While watching Room, if one wished there was more laughs to go with the trauma, Brigsby Bear is the film you’ve been looking for. Dave McCary’s directorial debut is a film of imagination, adventure, and discovery, but also one too hesitant to challenge in its tone, traveling down a tiresome path of tropes. Nonetheless The Lonely Island-produced film proves to be a worthy comedic showcase for Saturday Night Live’s Kyle Mooney at his most socially awkward.

For a quarter-of-a-century, James has been living with his supposed parents (Mark Hamill and Jane Adams), but they are not what they seem. The pair actually kidnapped him from the hospital and his home is a secluded bunker with no connection with the world. Unbeknownst to him, the air outside is not poisonous and his real family, and society at large, await beyond his secluded Utah digs. His routine life, as instructed by his fake parents, consists of studying, dinner rituals, and a precise bedtime (when their generator is powered down), but there’s one aspect of his life that wholly consumes every waking though: the sci-fi/fantasy television show Brigsby Bear Adventures and all the merchandising and world-building that accompanies it.


The only problem is that it’s not real. Or more accurately, it’s a production of his imposter father to fuel his son’s imagination and pepper in overbearing parental advice in between the otherworldly adventures of the titular flawless hero. Consisting of over 700 episodes, with new ones delivered in a timely fashion as Hamill’s character produces them, this is the only piece of pop culture known to James and he believes the world has the same fascination, thanks to an online message board concocted by his kidnappers.

It’s no spoiler to say the police track down his location and he’s set free to return to his real parents (Matt Walsh and Michaela Watkins). The rest of the story, scripted by Mooney and Kevin Costello, follows this re-introduction to a society that became well advanced in the last 25 years and, most disappointingly to James, does not know the utter joy that Brigsby Bear brings. Thus, much of the comedy revolves around Mooney’s often hilarious inept interactions with those around him. With his repeated straight-faced phrase of “that’s dope as shit” (which he heard at is first party) and endearing conversations with the detective on his case (a winsome Greg Kinnear), Mooney proves to be skilled leading man, and Brigsby Bear makes a strong calling card when it comes to his comedic talents.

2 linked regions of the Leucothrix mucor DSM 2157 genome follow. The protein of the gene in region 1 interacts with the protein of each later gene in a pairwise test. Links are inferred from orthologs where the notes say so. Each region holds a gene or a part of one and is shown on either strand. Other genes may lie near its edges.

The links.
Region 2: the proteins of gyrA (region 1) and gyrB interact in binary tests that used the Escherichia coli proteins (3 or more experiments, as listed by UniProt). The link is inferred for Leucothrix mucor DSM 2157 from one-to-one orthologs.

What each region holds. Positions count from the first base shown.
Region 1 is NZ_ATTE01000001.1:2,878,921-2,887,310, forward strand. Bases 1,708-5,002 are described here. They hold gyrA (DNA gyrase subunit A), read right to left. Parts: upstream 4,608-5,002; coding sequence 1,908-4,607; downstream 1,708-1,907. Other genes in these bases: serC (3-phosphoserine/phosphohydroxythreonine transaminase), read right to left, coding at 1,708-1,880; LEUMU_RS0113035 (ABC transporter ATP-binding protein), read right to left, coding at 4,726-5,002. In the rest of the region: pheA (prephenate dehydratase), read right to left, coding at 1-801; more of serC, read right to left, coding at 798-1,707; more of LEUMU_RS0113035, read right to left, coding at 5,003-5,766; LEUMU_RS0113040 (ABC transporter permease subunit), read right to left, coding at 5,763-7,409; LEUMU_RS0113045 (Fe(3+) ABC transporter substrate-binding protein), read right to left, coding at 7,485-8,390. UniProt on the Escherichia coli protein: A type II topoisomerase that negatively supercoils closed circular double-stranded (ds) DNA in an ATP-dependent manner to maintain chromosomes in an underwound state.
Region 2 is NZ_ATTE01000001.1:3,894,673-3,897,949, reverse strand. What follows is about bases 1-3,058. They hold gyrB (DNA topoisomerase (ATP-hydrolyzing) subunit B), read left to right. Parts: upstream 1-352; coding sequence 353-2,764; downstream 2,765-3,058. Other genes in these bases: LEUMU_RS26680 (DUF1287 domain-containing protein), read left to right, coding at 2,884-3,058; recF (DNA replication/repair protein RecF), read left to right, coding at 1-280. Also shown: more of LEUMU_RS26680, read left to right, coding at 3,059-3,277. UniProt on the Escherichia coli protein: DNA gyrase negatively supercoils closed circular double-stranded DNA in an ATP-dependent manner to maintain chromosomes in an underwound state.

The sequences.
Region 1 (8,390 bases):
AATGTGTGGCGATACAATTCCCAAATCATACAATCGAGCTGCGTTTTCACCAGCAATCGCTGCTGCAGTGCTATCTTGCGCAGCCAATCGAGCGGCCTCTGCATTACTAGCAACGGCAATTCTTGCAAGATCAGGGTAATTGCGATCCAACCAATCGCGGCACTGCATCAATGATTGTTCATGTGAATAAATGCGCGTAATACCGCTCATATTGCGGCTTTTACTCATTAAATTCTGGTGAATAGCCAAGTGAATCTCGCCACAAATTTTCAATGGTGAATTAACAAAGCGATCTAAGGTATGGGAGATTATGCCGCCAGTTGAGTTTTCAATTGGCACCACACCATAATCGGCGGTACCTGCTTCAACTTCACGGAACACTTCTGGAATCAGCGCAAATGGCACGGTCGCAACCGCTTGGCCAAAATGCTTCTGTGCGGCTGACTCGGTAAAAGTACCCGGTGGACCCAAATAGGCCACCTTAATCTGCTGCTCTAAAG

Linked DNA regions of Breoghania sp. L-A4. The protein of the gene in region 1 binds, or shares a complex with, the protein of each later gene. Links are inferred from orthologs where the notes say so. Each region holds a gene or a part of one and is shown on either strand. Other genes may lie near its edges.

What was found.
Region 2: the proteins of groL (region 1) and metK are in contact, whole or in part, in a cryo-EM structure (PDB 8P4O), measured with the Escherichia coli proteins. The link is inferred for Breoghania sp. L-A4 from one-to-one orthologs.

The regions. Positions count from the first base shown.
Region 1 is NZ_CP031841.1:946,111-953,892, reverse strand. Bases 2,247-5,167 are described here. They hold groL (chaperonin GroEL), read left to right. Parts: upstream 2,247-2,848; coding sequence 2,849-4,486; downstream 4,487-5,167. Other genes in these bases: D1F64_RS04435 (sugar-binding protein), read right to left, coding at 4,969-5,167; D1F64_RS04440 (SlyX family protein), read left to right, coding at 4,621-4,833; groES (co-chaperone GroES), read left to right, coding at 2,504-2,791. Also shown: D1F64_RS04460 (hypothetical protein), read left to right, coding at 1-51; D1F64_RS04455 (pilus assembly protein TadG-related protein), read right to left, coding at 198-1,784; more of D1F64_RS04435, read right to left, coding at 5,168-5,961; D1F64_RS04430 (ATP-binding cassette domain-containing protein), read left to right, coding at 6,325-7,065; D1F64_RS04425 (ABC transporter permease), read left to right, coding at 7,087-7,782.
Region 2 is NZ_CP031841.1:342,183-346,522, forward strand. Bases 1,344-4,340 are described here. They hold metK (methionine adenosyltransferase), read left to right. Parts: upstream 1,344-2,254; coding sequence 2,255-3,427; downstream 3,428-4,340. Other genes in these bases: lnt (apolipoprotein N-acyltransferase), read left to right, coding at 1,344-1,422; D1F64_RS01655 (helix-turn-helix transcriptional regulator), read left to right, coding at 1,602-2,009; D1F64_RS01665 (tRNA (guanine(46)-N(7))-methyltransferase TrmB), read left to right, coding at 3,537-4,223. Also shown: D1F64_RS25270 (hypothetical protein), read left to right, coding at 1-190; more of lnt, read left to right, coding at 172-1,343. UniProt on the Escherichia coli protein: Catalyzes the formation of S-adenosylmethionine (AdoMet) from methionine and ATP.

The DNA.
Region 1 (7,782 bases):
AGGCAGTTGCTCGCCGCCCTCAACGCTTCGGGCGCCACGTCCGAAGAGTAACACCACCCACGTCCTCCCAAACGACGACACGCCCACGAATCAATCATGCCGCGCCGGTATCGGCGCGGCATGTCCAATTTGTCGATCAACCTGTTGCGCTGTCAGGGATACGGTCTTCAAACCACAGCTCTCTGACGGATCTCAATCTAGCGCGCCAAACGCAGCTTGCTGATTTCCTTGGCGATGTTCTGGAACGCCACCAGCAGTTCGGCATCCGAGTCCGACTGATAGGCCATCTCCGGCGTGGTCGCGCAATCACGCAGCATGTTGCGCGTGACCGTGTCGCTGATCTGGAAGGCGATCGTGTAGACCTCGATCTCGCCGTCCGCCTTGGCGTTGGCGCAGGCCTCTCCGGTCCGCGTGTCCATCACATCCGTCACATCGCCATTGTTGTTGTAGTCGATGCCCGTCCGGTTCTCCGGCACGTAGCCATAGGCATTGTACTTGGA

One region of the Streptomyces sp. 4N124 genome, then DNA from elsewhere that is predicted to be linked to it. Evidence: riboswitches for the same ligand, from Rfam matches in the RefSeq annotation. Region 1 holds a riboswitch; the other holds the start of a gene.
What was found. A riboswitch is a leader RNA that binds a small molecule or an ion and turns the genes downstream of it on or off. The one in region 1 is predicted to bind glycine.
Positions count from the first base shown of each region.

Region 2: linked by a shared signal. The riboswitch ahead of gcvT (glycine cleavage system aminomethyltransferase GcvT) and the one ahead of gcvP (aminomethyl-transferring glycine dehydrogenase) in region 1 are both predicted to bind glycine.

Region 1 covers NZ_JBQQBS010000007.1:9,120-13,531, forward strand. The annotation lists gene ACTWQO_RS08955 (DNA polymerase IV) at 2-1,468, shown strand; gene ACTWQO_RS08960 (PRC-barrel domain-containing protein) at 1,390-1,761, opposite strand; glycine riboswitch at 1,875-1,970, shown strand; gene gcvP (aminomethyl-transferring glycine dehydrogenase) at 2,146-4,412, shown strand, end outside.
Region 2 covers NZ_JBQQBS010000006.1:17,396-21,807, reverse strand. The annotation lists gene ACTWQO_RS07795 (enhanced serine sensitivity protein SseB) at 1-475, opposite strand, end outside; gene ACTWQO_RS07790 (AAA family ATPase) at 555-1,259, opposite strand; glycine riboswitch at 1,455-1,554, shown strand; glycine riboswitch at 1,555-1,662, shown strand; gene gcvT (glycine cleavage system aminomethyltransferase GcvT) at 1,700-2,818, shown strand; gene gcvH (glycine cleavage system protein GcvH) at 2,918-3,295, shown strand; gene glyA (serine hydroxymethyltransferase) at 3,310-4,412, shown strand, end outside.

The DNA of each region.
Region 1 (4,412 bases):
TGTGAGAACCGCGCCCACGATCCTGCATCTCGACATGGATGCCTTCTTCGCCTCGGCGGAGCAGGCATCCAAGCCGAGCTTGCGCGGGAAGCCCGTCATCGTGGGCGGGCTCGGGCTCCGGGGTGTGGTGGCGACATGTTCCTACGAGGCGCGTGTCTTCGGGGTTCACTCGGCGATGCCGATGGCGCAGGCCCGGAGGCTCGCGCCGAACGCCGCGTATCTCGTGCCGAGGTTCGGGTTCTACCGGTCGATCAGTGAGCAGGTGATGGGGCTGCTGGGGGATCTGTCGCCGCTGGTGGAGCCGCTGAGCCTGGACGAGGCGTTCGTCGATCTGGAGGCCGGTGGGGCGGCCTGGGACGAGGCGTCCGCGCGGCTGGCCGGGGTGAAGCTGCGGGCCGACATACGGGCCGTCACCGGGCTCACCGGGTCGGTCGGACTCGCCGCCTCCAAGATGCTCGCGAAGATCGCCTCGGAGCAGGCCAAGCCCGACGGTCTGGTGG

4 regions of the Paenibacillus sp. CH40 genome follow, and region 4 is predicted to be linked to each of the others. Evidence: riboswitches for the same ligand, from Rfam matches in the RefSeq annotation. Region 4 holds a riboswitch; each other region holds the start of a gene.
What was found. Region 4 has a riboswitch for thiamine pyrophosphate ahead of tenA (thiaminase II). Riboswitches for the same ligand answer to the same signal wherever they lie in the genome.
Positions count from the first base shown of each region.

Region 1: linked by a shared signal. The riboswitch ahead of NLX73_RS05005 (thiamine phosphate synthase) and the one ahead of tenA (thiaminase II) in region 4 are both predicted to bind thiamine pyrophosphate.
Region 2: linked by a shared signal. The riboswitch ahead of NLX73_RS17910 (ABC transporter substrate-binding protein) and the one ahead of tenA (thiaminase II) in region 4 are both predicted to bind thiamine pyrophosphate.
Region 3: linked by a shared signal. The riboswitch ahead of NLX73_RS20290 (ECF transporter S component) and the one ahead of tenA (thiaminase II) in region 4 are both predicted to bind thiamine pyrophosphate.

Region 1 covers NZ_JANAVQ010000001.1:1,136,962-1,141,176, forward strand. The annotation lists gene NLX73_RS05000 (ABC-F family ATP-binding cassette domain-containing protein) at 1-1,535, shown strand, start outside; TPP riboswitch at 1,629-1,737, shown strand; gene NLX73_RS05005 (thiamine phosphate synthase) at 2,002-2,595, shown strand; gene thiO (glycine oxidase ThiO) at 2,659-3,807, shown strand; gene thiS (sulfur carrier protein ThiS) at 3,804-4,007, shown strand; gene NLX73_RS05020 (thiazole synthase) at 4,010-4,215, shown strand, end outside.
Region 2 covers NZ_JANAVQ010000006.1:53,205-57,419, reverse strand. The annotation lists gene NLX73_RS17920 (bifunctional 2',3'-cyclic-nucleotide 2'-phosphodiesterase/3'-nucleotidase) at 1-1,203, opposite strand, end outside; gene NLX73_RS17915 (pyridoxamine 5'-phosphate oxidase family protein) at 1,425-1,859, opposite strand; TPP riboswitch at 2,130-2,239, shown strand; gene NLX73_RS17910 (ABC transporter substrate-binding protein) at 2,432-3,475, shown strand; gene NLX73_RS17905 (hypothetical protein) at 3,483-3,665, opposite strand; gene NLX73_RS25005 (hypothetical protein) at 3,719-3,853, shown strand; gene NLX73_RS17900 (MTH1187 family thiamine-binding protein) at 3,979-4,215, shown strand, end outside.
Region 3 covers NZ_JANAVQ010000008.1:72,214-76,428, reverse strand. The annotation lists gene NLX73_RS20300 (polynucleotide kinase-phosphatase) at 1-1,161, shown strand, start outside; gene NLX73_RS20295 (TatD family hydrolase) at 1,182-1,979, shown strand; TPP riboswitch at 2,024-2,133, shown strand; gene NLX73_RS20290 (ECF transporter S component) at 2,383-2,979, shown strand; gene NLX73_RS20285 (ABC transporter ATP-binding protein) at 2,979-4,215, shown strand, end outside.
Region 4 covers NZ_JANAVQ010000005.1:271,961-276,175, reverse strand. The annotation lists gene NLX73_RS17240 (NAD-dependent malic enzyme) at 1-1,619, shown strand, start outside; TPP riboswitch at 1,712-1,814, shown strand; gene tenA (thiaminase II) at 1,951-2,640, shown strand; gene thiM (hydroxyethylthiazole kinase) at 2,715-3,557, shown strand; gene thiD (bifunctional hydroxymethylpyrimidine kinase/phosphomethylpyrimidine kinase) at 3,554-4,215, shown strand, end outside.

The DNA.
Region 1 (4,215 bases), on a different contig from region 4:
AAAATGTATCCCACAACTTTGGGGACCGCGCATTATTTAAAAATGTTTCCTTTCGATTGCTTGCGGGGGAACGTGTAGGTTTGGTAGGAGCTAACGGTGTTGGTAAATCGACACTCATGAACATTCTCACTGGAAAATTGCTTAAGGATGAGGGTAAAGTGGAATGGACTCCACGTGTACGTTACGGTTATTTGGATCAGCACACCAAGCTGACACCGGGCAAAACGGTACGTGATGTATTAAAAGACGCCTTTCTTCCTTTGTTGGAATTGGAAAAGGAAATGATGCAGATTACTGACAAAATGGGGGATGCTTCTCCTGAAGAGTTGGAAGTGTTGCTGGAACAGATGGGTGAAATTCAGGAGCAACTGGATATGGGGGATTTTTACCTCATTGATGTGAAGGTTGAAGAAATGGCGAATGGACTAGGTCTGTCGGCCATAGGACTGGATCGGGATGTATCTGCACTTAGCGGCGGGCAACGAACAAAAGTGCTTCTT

However, if one believes this might lead to an compelling commentary about how our worldview is fueled by what we consume, prepare for disappointment. The deeper we get into the adventure found in Brigsby Bear, the less interesting the execution of the journey becomes. The mere fact the conceit is that, with Mark Hamill’s character locked in prison, James desires to conclude the story of Brigsby Bear Adventures by making a feature film version, one can imagine the exact ending — and you would be entirely correct.

One wouldn’t need to knock this familiar path if it perhaps added some psychological pathos to James’ mistreatment to make the humor even stranger, but the only scene that manages to get close to doing so is when he confronts Kate Lyn Sheil‘s waitress character (and former Brigsby star). The rest of Brigsby Bear is content with gliding by on its charms, and while there is plenty to be amused by, the peculiarly promising set-up unfortunately gets swallowed up by warm and fuzzy sentimentality.

Brigsy Bear premiered at the Sundance Film Festival and will be released by Sony Pictures Classics on July 28.


Grade: C+

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